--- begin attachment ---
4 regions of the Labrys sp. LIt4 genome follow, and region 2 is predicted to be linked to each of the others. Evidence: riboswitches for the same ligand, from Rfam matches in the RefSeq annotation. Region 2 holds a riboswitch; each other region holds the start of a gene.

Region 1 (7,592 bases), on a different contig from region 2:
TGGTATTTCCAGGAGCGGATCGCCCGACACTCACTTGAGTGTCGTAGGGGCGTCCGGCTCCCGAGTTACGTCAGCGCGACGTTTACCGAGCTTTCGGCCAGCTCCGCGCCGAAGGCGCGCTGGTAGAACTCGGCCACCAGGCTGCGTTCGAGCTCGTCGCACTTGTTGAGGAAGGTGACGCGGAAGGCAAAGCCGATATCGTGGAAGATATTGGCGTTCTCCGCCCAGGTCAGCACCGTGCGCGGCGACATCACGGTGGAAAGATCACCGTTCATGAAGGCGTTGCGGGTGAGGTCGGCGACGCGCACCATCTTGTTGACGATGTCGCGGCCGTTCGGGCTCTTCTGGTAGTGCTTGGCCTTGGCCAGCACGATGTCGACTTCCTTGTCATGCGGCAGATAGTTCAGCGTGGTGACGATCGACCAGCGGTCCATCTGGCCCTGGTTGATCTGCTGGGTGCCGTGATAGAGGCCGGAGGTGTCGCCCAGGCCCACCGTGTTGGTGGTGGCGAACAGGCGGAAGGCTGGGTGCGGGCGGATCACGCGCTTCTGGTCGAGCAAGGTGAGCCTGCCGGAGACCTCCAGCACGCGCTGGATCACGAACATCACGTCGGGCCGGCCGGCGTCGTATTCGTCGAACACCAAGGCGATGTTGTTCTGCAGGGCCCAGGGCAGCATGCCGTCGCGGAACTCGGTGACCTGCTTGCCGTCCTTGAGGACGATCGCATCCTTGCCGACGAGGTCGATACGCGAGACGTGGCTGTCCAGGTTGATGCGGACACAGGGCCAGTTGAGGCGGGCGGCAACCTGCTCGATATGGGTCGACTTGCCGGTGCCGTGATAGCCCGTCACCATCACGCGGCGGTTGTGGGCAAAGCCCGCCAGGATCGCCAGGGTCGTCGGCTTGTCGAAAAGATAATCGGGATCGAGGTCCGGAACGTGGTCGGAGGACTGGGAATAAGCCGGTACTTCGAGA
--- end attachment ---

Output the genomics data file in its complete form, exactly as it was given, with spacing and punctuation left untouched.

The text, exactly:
4 regions of the Labrys sp. LIt4 genome follow, and region 2 is predicted to be linked to each of the others. Evidence: riboswitches for the same ligand, from Rfam matches in the RefSeq annotation. Region 2 holds a riboswitch; each other region holds the start of a gene.

Region 1 (7,592 bases), on a different contig from region 2:
TGGTATTTCCAGGAGCGGATCGCCCGACACTCACTTGAGTGTCGTAGGGGCGTCCGGCTCCCGAGTTACGTCAGCGCGACGTTTACCGAGCTTTCGGCCAGCTCCGCGCCGAAGGCGCGCTGGTAGAACTCGGCCACCAGGCTGCGTTCGAGCTCGTCGCACTTGTTGAGGAAGGTGACGCGGAAGGCAAAGCCGATATCGTGGAAGATATTGGCGTTCTCCGCCCAGGTCAGCACCGTGCGCGGCGACATCACGGTGGAAAGATCACCGTTCATGAAGGCGTTGCGGGTGAGGTCGGCGACGCGCACCATCTTGTTGACGATGTCGCGGCCGTTCGGGCTCTTCTGGTAGTGCTTGGCCTTGGCCAGCACGATGTCGACTTCCTTGTCATGCGGCAGATAGTTCAGCGTGGTGACGATCGACCAGCGGTCCATCTGGCCCTGGTTGATCTGCTGGGTGCCGTGATAGAGGCCGGAGGTGTCGCCCAGGCCCACCGTGTTGGTGGTGGCGAACAGGCGGAAGGCTGGGTGCGGGCGGATCACGCGCTTCTGGTCGAGCAAGGTGAGCCTGCCGGAGACCTCCAGCACGCGCTGGATCACGAACATCACGTCGGGCCGGCCGGCGTCGTATTCGTCGAACACCAAGGCGATGTTGTTCTGCAGGGCCCAGGGCAGCATGCCGTCGCGGAACTCGGTGACCTGCTTGCCGTCCTTGAGGACGATCGCATCCTTGCCGACGAGGTCGATACGCGAGACGTGGCTGTCCAGGTTGATGCGGACACAGGGCCAGTTGAGGCGGGCGGCAACCTGCTCGATATGGGTCGACTTGCCGGTGCCGTGATAGCCCGTCACCATCACGCGGCGGTTGTGGGCAAAGCCCGCCAGGATCGCCAGGGTCGTCGGCTTGTCGAAAAGATAATCGGGATCGAGGTCCGGAACGTGGTCGGAGGACTGGGAATAAGCCGGTACTTCGAGA